Principles of International Commercial Contracts, 1994 - UNIDROIT
copy @ Lex Mercatoria
Where the law of a State requires a public permission affecting the validity of the contract or its performance and neither that law nor the circumstances indicate otherwise
(a) if only one party has its place of business in that State, that party shall take the measures necessary to obtain the permission;
(b) in any other case the party whose performance requires permission shall take the necessary measures.
If the validity or the performance of a contract is subject to compliance with public permission requirements, several issues arise as to who has the burden of filing the application (Art. 6.1.14), the time for filing (Art. 6.1.15), the legal consequences of failure to obtain an administrative decision in due time (Art. 6.1.16) and the rejection of the application (Art. 6.1.17)
The Principles do not deal with the relevance of public permission requirements. What kind of public permission is required, if any, is to be determined under the applicable law, including the rules of private international law.
National courts tend to give effect only to the public permission requirements of the lex fori, and sometimes to those prescribed by the lex contractus. Arbitral tribunals may enjoy wider discretion than national courts in deciding which public permissions are relevant to the contract.
Under Art. 7(2) of the 1980 Rome Convention and other conflict of laws rules, public permission requirements of the law of other jurisdictions connected with the contract may also come into play. Long-arm statutes in some jurisdictions may also impose public permission requirements on licensees or subsidiaries of companies located abroad. This article assumes that the requirements prescribed by the applicable law are to be observed.
The term "public permission" is to be given a broad interpretation. It includes all permission requirements established pursuant to a concern of a public nature, such as health, safety, or particular trade policies. It is irrelevant whether a required licence or permit is to be granted by a governmental or by a non-governmental institution to which Governments have delegated public authority for a specific purpose. Thus, the authorisation of payments by a private bank pursuant to foreign exchange regulations is in the nature of a "public permission" for the purposes of this article.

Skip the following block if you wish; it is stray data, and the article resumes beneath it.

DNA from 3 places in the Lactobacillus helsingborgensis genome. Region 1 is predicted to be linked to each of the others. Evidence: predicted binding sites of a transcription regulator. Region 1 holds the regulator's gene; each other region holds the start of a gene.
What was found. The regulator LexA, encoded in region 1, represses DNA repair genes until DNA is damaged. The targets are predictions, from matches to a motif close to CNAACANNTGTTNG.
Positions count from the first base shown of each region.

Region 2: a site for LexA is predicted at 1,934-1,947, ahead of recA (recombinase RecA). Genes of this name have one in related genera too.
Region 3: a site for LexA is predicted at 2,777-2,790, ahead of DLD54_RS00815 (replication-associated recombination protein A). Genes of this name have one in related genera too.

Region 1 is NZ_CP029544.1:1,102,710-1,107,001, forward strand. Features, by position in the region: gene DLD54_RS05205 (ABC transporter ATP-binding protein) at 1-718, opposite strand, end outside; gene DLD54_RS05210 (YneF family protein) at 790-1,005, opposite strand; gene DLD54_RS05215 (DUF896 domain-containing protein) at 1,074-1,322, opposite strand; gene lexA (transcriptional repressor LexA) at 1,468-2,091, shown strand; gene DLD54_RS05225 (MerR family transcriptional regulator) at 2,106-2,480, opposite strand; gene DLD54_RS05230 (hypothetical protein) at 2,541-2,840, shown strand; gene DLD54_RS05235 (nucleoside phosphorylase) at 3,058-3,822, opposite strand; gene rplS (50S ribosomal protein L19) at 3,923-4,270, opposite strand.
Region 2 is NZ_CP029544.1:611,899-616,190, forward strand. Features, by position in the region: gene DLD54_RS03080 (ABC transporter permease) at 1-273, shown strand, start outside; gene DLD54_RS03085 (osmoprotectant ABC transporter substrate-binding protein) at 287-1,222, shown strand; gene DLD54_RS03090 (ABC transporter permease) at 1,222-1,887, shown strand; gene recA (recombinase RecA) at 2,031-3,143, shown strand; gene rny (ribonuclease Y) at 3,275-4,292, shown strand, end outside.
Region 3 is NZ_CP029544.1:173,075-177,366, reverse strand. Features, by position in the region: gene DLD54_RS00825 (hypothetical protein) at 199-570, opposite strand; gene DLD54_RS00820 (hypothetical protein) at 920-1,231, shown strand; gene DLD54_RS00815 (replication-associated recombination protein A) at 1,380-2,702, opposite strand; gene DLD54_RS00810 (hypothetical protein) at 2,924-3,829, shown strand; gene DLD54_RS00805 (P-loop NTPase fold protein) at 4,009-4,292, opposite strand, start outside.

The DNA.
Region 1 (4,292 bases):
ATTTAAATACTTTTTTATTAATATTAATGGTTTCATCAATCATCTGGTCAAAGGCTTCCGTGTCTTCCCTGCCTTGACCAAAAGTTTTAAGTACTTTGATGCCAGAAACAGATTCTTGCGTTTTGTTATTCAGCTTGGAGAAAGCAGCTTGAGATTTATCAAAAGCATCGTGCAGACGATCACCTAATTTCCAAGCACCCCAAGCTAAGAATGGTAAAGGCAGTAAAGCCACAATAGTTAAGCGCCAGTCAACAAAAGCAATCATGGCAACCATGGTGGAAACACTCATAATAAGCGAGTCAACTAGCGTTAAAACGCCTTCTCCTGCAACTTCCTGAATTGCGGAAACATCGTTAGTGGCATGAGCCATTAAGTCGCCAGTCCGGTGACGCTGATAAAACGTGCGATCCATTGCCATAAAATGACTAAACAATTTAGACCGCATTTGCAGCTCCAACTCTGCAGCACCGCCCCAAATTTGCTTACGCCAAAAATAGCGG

The provisions on public permissions refer primarily to those required by the applicable law or by a regulation in force at the time of the conclusion of the contract. However, these provisions may also apply to public permissions that may be introduced after the conclusion of the contract.
The provisions on public permissions apply both to those requirements affecting the contract as a whole and to those merely affecting individual terms of the contract. However, where the legal consequences of failing to obtain a public permission differ according to whether such permission affects the contract in whole or in part, different rules are established. See Arts. 6.1.16 (2) and 6.1.17.
The absence of the required permission may affect the validity of a contract or render its performance impossible. Notwithstanding differences in the legal consequences of failing to obtain a required public permission, the problems raised in connection with the application for, or the obtaining of, a public permission are the same. As to the further consequences, Art. 6.1.17(2) provides that the rules on non-performance apply to a situation where the refusal of a permission makes the performance of a contract impossible in whole or in part.
There is as a rule no duty to provide information concerning the requirement to obtain a public permission. However, the existence of such a requirement must be disclosed by the party upon whom rests the burden of obtaining a public permission when such permission is required under rules which are not generally accessible. Thus, the overriding principle of good faith (Art. 1.7) may require the party whose place of business is located in the State requiring a public permission to inform the other party of the existence of that requirement. Failure to do so may lead a court to disregard the permission requirement altogether or to conclude that the party who failed to communicate the existence of the requirement implicitly guaranteed that it would be obtained.
The rule set out in sub-para. (a) of this article which places the burden to apply on the party who has its place of business in the State which requires the relevant public permission reflects current international trade practices. It is that party who is in the best position to apply promptly for a public permission, since it is probably more familiar with the application requirements and procedures.